It came…it happened…and…I don’t know if I should be admitting this freely, but I was possibly more captivated by it than I have been by the entire election campaign so far. Yes, that’s right, I’m talking about Superstorm Sandy. I have to say, while America’s Eastern coastline was being ravaged by harsh winds, rain, flooding, power losses, the evacuation of many homes and the wreckage of many communities, I was not particularly concerned with what it meant for November 6th. However, I would now like to take the chance to tentatively discuss the repercussions of Sandy on voter turn-out, and the voting process.
Damage from Superstorm Sandy threw state and local agencies, who are tasked with running the election, into turmoil. With millions suffering from loss of power from the Carolinas to New England, as well as closed fire stations, schools, community centers, and other venues that serve as polling stations, polling spots may need to be relocated, for some will be too damaged to use.
Similarly, many electronic voting machines – used now by two out of every five counties nationwide – require consistent power to function properly. Without these machines, that is, if the power is still out next Tuesday, the affected areas may have to scramble to find alternative voting methods, including a sufficient amount of paper ballots.
My first question was whether or not Election Day would be changed. I discovered that this is highly unlikely, and indeed has never been done before. In order for this to happen, Congress must opt to change the timetable, according to a law from 1845.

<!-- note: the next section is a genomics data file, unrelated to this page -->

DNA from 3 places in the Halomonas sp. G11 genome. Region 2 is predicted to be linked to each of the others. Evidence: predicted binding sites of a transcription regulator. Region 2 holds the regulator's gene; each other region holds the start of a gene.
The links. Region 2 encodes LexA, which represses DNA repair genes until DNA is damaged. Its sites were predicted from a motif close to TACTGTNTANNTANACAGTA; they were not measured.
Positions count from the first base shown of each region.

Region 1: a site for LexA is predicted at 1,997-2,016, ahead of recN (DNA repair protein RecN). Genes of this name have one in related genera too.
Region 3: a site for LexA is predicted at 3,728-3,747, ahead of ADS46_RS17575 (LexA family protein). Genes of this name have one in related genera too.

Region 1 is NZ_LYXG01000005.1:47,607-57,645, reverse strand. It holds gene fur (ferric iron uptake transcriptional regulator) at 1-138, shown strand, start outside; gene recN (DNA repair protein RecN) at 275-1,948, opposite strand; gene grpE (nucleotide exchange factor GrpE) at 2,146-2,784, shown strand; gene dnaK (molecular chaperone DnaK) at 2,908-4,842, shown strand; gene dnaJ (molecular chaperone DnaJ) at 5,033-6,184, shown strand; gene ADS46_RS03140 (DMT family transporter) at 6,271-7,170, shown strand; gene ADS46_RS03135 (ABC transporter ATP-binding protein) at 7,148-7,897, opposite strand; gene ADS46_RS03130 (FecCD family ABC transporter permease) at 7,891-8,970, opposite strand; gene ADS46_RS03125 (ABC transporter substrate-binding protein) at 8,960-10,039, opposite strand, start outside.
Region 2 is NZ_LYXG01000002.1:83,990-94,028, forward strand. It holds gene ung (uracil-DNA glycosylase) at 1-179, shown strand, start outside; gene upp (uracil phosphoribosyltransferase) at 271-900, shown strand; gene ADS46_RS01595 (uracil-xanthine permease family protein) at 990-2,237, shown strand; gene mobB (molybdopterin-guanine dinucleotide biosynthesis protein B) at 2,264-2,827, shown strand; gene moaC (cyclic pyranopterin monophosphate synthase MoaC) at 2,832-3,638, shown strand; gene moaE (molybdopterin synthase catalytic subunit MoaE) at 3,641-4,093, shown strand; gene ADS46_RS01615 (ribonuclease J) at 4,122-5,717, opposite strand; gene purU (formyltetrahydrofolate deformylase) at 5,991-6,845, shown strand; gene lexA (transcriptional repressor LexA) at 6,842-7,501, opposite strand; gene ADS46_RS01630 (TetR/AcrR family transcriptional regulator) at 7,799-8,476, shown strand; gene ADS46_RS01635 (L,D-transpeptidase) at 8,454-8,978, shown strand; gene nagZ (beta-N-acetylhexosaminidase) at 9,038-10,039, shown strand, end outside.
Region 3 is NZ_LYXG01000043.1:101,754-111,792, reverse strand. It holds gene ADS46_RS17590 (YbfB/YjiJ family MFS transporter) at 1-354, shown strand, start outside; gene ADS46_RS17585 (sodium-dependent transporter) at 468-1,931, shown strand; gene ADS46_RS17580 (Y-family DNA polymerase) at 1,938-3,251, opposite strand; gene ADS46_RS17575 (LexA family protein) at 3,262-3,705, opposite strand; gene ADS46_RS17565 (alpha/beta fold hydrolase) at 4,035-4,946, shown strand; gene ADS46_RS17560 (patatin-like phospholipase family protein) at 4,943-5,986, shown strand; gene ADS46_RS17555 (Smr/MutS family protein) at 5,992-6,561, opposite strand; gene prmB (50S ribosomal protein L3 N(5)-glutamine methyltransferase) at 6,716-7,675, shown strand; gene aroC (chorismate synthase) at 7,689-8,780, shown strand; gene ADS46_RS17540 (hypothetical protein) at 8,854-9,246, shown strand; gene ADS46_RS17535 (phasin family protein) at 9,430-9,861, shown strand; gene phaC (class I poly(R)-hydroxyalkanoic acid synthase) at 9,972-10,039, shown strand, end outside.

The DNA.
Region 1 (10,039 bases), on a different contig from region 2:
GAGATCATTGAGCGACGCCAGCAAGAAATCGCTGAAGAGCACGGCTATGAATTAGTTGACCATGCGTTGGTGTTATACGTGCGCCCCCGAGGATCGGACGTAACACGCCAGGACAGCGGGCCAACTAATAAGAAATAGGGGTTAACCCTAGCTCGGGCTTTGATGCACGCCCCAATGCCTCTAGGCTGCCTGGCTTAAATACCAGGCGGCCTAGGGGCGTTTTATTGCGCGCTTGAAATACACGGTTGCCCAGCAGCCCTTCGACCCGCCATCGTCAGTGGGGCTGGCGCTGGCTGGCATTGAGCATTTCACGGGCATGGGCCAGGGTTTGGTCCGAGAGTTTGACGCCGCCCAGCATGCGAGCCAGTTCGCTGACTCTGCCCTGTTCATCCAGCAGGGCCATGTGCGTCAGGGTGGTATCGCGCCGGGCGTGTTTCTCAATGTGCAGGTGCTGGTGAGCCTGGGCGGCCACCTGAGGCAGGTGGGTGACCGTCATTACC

Many Governors and state officials in the affected areas are confident that the storm will not harm Election Day. Many states have extended early voting, and some states such as Virginia, have extended the absentee ballot deadline. Other states are already reporting that some polling stations will have to be moved (this is true in Ohio, Pennsylvania and New York). Overall, officials in most states hit by the storm seem to expect a very smooth day next Tuesday.
There are many speculations on how the storm will impact the candidates and their individual campaigns, found in posts such as How Hurricane Sandy Could Matter on Election Day, Impact of Hurricane Sandy on Election is Uncertain, and How Sandy Changed the Campaign.
Personally, I am glad to hear that states are prepared for Election Day, but more importantly, I am warmed to see quotes from officials who are primarily concerned with people’s safety, as they should be.
– Emma Woroch